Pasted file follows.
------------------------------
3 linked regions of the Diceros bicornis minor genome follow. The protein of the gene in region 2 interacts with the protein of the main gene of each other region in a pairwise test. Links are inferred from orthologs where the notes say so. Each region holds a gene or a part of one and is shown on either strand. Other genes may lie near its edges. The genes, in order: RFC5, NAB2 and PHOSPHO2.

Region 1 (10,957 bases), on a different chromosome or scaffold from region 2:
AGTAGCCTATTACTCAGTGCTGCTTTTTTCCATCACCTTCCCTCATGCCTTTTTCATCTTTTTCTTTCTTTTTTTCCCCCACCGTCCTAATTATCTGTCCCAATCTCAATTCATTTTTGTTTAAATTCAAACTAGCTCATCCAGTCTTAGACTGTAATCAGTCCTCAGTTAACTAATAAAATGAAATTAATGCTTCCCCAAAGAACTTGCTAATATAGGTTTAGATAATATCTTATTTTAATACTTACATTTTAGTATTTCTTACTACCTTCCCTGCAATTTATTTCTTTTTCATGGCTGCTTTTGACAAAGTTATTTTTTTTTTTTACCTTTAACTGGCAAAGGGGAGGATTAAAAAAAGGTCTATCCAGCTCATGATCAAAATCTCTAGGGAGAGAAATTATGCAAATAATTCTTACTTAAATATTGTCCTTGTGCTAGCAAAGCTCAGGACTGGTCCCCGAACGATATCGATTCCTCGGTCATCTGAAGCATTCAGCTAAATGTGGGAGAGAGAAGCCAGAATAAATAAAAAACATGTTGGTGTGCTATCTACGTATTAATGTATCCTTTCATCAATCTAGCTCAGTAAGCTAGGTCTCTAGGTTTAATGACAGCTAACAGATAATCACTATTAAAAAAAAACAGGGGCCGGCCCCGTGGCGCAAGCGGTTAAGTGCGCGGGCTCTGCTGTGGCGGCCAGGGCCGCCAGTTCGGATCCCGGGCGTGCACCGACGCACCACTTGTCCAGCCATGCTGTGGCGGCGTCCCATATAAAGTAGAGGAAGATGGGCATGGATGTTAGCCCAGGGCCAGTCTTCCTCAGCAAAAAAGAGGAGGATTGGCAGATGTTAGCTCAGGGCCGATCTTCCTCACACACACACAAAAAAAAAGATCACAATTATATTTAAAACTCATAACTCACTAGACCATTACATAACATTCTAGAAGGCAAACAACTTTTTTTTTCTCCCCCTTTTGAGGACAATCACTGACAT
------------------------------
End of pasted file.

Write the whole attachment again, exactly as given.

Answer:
3 linked regions of the Diceros bicornis minor genome follow. The protein of the gene in region 2 interacts with the protein of the main gene of each other region in a pairwise test. Links are inferred from orthologs where the notes say so. Each region holds a gene or a part of one and is shown on either strand. Other genes may lie near its edges. The genes, in order: RFC5, NAB2 and PHOSPHO2.

Region 1 (10,957 bases), on a different chromosome or scaffold from region 2:
AGTAGCCTATTACTCAGTGCTGCTTTTTTCCATCACCTTCCCTCATGCCTTTTTCATCTTTTTCTTTCTTTTTTTCCCCCACCGTCCTAATTATCTGTCCCAATCTCAATTCATTTTTGTTTAAATTCAAACTAGCTCATCCAGTCTTAGACTGTAATCAGTCCTCAGTTAACTAATAAAATGAAATTAATGCTTCCCCAAAGAACTTGCTAATATAGGTTTAGATAATATCTTATTTTAATACTTACATTTTAGTATTTCTTACTACCTTCCCTGCAATTTATTTCTTTTTCATGGCTGCTTTTGACAAAGTTATTTTTTTTTTTTACCTTTAACTGGCAAAGGGGAGGATTAAAAAAAGGTCTATCCAGCTCATGATCAAAATCTCTAGGGAGAGAAATTATGCAAATAATTCTTACTTAAATATTGTCCTTGTGCTAGCAAAGCTCAGGACTGGTCCCCGAACGATATCGATTCCTCGGTCATCTGAAGCATTCAGCTAAATGTGGGAGAGAGAAGCCAGAATAAATAAAAAACATGTTGGTGTGCTATCTACGTATTAATGTATCCTTTCATCAATCTAGCTCAGTAAGCTAGGTCTCTAGGTTTAATGACAGCTAACAGATAATCACTATTAAAAAAAAACAGGGGCCGGCCCCGTGGCGCAAGCGGTTAAGTGCGCGGGCTCTGCTGTGGCGGCCAGGGCCGCCAGTTCGGATCCCGGGCGTGCACCGACGCACCACTTGTCCAGCCATGCTGTGGCGGCGTCCCATATAAAGTAGAGGAAGATGGGCATGGATGTTAGCCCAGGGCCAGTCTTCCTCAGCAAAAAAGAGGAGGATTGGCAGATGTTAGCTCAGGGCCGATCTTCCTCACACACACACAAAAAAAAAGATCACAATTATATTTAAAACTCATAACTCACTAGACCATTACATAACATTCTAGAAGGCAAACAACTTTTTTTTTCTCCCCCTTTTGAGGACAATCACTGACAT